A Scottish hunter and a French secret agent find themselves on a collision course with danger—and irresistible desire—in Vonnie Davis’s new bear-shifting Highlander novel, perfect for fans of Jennifer Ashley and Shelly Laurenston.
In the pine-dense mountains of the Scottish Highlands, shape-shifter Ronan Matheson is running free when a desperate woman parachutes out of the sky, directly onto his furry, powerful chest. Instead of clawing her to death, Ronan’s inner bear longs to keep her safe. Once he’s back in human form, Ronan is amused by the mysterious beauty’s fearless attitude—and tempted by her expertly toned physique. But what could she possibly be doing in this isolated stretch of the Highlands?
French intelligence agent Anisa Brosseau never imagined she’d be on the CIA’s bad side—until she’s framed for treason and forced to flee in a stolen drone. Hiding out in a remote cabin, Anisa just needs some time to clear her name. What she doesn’t need is a brooding, muscle-bound Scot in a skimpy kilt to drive her crazy with lust. But when Anisa’s enemies come knocking on his door, Ronan calls on a secret weapon to protect his turf and the bonny lass he’s come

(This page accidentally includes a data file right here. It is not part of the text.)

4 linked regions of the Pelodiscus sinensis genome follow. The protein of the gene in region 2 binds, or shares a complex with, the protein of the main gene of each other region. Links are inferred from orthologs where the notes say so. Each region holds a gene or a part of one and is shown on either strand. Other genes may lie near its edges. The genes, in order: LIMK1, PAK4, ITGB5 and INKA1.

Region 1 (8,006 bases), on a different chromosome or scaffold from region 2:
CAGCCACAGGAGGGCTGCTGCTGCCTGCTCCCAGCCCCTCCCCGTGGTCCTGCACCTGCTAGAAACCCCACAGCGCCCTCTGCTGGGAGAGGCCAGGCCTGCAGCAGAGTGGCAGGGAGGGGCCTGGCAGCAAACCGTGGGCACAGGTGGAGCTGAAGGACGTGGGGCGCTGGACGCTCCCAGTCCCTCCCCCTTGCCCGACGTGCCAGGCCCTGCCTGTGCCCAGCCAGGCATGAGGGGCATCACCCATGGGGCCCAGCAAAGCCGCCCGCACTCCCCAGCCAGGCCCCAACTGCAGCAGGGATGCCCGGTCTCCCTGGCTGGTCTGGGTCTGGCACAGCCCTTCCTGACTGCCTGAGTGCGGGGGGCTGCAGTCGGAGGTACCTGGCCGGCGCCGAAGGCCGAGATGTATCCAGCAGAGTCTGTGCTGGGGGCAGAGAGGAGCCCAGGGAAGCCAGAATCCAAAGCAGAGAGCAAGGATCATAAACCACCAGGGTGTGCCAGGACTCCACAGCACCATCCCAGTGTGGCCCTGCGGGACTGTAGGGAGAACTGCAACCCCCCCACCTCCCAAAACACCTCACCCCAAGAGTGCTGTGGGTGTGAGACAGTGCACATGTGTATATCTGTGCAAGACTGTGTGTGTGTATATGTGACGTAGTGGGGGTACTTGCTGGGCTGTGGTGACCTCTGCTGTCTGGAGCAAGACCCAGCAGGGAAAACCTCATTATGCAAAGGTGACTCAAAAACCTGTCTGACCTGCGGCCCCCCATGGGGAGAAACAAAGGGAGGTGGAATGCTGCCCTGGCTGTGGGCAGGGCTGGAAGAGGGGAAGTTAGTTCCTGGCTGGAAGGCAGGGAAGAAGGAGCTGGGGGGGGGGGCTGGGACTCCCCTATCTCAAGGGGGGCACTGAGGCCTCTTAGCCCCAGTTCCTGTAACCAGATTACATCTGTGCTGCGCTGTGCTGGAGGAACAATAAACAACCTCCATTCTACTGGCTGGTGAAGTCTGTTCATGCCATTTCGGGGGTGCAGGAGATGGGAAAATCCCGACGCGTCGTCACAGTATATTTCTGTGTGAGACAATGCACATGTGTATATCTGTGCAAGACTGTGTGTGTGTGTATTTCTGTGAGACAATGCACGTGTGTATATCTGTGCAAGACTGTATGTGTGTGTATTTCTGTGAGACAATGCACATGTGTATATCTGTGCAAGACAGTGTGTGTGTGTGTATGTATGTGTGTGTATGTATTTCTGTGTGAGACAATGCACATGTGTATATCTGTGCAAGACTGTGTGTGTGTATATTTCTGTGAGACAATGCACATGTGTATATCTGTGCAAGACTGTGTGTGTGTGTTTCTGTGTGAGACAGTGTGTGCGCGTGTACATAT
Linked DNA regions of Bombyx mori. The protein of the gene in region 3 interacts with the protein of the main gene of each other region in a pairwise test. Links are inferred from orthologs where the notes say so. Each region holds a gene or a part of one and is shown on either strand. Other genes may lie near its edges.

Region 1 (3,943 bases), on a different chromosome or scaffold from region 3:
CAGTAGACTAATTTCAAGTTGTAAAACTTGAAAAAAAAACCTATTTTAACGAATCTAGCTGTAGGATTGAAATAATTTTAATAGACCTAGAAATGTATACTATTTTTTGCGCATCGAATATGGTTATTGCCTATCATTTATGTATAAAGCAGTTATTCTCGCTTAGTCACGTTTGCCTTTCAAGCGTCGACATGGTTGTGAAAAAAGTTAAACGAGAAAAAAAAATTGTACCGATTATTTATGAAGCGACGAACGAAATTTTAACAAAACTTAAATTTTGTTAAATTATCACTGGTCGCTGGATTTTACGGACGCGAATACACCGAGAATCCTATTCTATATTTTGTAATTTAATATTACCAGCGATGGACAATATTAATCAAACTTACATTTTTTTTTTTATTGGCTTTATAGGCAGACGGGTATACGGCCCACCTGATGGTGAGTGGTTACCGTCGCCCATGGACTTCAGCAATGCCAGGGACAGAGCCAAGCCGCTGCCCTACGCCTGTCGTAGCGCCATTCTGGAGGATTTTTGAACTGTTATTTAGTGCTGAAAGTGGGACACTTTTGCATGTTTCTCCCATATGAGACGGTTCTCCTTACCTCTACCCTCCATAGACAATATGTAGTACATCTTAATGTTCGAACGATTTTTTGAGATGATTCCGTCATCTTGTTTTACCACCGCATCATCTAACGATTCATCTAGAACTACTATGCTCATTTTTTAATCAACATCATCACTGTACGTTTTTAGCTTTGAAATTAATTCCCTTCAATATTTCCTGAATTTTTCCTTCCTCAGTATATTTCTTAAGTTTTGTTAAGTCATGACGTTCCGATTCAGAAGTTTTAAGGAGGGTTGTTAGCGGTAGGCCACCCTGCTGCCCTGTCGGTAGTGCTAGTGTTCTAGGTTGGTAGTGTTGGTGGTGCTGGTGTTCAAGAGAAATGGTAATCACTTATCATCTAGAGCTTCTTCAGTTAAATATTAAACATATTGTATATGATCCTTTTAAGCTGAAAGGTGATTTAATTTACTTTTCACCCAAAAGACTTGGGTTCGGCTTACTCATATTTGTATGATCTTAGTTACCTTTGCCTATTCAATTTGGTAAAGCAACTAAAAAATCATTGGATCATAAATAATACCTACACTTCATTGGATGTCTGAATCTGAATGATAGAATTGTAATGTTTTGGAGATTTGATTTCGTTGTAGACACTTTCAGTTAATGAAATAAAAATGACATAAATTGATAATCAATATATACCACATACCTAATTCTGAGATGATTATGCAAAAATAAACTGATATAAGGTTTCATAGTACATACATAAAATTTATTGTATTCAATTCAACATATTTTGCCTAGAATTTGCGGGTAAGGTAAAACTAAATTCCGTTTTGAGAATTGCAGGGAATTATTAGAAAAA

Vonnie Davis, who studied English at Penn State, lkens herself to a croissant: crusty, wrinkled, flaky—and best served with strong coffee. After a career as a technical writer, she’s spending her retirement playing fairy godmother to her characters, giving them their happily-ever-afters. Six fantastic, talented kids call her “Grandma” and brighten her world in so many ways. She lives in Southern Virginia with her husband, author Calvin Davis.